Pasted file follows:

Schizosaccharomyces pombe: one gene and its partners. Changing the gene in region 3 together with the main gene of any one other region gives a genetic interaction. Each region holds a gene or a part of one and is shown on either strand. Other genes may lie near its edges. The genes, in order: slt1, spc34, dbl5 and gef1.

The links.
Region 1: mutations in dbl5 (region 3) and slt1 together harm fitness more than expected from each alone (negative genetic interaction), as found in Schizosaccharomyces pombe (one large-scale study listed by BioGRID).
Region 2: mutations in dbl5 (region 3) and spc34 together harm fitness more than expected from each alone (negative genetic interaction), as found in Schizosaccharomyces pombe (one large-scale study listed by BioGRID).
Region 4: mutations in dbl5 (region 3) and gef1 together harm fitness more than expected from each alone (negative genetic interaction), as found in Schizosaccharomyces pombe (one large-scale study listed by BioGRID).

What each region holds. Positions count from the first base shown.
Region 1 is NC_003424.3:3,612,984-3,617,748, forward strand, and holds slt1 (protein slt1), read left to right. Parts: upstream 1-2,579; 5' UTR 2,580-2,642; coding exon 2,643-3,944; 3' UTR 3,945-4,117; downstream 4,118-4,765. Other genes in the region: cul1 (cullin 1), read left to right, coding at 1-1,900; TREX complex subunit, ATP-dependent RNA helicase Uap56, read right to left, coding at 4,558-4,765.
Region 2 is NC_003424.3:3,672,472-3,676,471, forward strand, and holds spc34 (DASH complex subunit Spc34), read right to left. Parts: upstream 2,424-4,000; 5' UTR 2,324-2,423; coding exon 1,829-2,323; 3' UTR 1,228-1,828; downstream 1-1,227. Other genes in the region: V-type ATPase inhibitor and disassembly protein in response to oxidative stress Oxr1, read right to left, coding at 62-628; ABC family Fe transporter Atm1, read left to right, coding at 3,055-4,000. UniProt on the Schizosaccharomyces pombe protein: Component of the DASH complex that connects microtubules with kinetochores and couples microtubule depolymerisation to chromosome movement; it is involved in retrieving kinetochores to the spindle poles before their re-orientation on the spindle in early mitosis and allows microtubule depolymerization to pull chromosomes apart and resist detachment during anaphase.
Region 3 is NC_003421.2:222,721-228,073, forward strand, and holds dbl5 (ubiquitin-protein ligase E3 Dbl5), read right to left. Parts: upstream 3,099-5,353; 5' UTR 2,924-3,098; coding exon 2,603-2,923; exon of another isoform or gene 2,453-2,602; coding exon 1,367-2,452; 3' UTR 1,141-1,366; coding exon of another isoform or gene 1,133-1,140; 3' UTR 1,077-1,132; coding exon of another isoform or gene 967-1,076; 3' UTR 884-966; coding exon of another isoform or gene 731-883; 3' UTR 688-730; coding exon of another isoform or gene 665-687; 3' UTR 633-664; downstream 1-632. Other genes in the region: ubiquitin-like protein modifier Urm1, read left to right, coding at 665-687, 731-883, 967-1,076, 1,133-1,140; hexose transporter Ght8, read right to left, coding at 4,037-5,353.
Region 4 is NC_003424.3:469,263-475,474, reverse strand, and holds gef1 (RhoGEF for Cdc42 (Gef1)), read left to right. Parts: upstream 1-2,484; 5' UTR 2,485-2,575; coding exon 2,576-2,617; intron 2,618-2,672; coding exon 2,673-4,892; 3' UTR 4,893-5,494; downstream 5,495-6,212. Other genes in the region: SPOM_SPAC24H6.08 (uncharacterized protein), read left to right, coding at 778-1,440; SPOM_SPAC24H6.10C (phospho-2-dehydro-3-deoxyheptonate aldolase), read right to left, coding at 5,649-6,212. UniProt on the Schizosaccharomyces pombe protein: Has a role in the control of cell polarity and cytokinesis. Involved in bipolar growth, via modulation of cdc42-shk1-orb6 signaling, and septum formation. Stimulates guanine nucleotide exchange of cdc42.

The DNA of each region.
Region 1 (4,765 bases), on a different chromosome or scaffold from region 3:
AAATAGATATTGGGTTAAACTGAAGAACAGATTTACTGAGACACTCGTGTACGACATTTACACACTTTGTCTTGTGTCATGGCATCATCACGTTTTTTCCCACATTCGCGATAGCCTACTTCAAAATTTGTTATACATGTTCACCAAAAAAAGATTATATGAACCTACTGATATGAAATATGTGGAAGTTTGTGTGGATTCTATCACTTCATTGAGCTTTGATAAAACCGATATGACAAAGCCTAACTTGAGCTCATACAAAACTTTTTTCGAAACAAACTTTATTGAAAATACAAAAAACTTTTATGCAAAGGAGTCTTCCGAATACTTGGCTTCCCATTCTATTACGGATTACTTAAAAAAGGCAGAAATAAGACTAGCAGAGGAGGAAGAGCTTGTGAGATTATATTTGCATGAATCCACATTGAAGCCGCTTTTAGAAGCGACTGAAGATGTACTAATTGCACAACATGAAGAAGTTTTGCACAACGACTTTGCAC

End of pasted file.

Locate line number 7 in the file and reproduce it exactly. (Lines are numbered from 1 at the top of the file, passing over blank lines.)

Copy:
Region 1 is NC_003424.3:3,612,984-3,617,748, forward strand, and holds slt1 (protein slt1), read left to right. Parts: upstream 1-2,579; 5' UTR 2,580-2,642; coding exon 2,643-3,944; 3' UTR 3,945-4,117; downstream 4,118-4,765. Other genes in the region: cul1 (cullin 1), read left to right, coding at 1-1,900; TREX complex subunit, ATP-dependent RNA helicase Uap56, read right to left, coding at 4,558-4,765.